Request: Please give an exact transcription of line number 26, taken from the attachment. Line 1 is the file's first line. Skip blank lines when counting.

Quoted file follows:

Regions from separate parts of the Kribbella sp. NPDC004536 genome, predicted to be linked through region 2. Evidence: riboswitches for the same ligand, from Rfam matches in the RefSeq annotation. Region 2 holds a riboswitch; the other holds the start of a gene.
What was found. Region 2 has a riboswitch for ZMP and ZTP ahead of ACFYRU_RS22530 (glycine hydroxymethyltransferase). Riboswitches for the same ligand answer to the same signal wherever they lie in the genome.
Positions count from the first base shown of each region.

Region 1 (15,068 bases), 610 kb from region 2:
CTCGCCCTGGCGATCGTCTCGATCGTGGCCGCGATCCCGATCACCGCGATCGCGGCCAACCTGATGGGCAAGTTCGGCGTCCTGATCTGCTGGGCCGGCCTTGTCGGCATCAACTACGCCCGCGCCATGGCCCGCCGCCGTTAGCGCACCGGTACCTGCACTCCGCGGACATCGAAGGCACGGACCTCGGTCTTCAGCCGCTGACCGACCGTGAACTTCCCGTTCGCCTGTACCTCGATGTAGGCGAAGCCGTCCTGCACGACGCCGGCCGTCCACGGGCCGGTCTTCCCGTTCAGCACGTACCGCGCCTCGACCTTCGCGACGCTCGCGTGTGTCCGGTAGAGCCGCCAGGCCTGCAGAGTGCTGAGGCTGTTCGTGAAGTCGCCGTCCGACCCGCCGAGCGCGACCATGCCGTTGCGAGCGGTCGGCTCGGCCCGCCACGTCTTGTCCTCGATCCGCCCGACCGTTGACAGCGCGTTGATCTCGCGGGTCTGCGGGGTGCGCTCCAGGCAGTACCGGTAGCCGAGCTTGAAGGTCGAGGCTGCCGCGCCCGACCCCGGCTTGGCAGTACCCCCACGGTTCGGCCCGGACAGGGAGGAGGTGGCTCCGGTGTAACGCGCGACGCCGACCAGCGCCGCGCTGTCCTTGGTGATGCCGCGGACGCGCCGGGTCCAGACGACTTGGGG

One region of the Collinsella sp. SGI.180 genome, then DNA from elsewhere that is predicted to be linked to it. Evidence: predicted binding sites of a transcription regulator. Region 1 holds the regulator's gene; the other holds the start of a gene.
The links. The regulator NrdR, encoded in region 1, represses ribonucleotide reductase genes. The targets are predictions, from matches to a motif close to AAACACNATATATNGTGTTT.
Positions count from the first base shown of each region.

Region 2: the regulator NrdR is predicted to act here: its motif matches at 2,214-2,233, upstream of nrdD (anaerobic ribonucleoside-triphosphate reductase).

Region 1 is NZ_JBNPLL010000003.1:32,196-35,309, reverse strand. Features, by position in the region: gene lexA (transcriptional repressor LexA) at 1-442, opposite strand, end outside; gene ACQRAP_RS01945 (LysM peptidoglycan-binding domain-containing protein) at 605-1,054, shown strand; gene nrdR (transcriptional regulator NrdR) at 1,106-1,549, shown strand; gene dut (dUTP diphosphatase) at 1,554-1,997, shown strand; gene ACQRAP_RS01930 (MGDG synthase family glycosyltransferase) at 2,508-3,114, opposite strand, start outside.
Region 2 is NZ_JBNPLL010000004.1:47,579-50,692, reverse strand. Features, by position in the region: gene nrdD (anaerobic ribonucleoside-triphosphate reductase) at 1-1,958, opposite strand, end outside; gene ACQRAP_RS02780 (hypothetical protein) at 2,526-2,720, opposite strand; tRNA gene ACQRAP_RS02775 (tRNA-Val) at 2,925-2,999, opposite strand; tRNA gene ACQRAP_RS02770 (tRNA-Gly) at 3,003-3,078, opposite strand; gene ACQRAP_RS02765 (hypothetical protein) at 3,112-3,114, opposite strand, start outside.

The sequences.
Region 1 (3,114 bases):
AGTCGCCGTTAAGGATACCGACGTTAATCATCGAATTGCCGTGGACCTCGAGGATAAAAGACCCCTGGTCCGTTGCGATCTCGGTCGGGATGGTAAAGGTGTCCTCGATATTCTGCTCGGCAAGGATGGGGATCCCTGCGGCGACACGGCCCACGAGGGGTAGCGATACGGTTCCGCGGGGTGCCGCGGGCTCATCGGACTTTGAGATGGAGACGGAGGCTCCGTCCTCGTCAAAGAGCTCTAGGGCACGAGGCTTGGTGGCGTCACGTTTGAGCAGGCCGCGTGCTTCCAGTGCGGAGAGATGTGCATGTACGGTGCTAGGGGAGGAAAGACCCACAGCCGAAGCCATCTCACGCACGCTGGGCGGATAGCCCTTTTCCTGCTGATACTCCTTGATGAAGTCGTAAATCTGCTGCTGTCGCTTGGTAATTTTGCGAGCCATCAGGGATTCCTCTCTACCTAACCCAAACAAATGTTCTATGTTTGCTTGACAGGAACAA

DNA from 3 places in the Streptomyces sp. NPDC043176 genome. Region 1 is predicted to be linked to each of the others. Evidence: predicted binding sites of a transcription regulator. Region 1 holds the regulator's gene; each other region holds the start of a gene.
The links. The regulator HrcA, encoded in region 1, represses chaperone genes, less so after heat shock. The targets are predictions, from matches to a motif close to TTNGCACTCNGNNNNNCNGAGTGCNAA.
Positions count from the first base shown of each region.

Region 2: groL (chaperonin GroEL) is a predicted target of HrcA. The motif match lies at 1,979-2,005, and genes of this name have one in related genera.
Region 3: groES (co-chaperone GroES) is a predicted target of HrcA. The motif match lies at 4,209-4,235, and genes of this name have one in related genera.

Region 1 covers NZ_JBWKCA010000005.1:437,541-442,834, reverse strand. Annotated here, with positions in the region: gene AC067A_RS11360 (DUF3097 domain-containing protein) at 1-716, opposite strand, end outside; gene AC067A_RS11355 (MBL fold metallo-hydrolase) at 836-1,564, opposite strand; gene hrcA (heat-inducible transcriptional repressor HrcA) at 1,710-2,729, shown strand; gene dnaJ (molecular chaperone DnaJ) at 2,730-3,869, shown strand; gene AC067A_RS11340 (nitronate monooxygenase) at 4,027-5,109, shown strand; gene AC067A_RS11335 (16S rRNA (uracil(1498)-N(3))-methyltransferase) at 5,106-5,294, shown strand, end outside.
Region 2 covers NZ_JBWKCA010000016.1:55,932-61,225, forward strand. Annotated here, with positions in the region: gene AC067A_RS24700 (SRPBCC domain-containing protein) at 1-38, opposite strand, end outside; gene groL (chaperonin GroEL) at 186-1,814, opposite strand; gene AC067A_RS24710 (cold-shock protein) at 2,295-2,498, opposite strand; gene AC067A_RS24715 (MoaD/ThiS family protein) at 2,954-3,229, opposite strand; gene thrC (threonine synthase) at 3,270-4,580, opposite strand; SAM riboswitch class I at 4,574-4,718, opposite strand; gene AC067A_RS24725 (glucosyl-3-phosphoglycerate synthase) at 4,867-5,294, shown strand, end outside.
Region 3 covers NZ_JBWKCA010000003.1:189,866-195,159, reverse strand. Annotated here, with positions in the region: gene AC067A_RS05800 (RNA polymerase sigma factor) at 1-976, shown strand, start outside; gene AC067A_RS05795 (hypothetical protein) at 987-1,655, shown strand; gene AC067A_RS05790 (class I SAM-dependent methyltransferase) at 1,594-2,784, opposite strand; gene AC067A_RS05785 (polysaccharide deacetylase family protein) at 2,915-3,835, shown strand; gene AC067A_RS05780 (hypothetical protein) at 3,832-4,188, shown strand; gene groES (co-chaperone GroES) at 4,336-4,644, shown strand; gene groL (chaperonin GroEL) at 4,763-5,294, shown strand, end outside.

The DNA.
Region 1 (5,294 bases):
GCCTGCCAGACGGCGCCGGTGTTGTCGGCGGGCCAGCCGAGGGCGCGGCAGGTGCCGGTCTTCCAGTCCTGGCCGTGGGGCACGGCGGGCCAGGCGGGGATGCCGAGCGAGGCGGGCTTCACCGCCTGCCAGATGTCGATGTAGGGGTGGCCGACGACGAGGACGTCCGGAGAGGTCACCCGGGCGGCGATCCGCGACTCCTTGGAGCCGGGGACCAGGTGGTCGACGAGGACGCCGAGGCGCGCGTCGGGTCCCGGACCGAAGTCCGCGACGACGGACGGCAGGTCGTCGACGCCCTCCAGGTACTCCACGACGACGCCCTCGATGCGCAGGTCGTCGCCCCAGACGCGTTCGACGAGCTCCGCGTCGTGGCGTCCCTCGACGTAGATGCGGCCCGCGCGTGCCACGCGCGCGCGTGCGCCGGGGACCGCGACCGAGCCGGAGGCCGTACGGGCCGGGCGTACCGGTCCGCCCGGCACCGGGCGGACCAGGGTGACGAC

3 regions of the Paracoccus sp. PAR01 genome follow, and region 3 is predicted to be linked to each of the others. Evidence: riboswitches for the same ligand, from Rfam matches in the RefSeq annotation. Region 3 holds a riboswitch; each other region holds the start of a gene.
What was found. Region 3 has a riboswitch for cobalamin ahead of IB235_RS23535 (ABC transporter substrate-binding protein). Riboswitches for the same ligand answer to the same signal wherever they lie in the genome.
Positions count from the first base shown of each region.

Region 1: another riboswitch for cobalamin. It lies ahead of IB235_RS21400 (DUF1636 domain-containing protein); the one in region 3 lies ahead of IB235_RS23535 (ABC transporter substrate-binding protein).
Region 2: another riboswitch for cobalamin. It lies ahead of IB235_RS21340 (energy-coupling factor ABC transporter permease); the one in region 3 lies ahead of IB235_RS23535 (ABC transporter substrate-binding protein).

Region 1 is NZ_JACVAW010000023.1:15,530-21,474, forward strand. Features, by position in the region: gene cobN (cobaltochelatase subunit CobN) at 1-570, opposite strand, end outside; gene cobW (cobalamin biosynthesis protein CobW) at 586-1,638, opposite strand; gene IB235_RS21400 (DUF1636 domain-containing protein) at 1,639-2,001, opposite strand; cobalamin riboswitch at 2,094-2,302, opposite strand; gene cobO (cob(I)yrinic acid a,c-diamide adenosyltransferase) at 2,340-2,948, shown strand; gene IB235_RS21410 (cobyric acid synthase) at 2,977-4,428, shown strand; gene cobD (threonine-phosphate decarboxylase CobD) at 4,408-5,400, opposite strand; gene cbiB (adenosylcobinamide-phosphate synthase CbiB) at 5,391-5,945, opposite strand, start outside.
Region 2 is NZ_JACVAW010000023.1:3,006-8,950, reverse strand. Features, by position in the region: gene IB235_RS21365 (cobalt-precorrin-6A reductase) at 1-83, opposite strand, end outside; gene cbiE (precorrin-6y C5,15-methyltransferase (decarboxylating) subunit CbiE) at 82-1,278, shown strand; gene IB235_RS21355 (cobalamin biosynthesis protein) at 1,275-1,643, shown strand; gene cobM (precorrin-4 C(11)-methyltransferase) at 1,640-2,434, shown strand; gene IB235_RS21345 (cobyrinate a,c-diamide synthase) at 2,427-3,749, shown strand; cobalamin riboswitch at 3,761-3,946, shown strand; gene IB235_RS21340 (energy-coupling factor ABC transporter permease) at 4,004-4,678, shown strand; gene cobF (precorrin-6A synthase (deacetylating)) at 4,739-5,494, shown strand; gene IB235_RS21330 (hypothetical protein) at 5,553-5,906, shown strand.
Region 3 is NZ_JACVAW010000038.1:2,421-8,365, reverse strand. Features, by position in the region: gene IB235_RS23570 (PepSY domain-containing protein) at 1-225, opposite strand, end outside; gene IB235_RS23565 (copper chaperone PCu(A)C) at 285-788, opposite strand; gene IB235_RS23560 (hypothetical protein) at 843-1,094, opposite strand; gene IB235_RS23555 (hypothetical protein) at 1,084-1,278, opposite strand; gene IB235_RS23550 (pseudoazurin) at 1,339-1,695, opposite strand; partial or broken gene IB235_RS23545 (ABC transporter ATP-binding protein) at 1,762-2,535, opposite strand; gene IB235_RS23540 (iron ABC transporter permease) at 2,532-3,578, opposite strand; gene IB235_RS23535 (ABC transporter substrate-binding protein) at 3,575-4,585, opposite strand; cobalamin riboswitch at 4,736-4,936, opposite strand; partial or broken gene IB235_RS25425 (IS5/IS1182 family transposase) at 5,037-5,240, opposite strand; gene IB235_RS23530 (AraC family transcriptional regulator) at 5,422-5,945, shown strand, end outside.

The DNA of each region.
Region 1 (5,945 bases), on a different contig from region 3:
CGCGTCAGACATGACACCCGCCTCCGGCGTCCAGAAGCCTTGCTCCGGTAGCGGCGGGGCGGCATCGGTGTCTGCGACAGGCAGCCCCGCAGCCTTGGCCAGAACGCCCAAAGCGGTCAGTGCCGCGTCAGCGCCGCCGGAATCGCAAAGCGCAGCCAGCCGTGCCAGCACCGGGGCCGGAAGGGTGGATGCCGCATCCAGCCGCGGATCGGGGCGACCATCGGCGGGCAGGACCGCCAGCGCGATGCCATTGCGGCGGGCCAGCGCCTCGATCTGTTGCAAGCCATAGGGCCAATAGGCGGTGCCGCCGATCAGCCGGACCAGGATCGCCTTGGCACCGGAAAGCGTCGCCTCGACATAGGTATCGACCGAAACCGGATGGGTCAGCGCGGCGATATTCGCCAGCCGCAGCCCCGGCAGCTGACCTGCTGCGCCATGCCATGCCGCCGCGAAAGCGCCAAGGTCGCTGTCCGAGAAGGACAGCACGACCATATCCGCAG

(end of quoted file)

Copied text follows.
3 regions of the Paracoccus sp. PAR01 genome follow, and region 3 is predicted to be linked to each of the others. Evidence: riboswitches for the same ligand, from Rfam matches in the RefSeq annotation. Region 3 holds a riboswitch; each other region holds the start of a gene.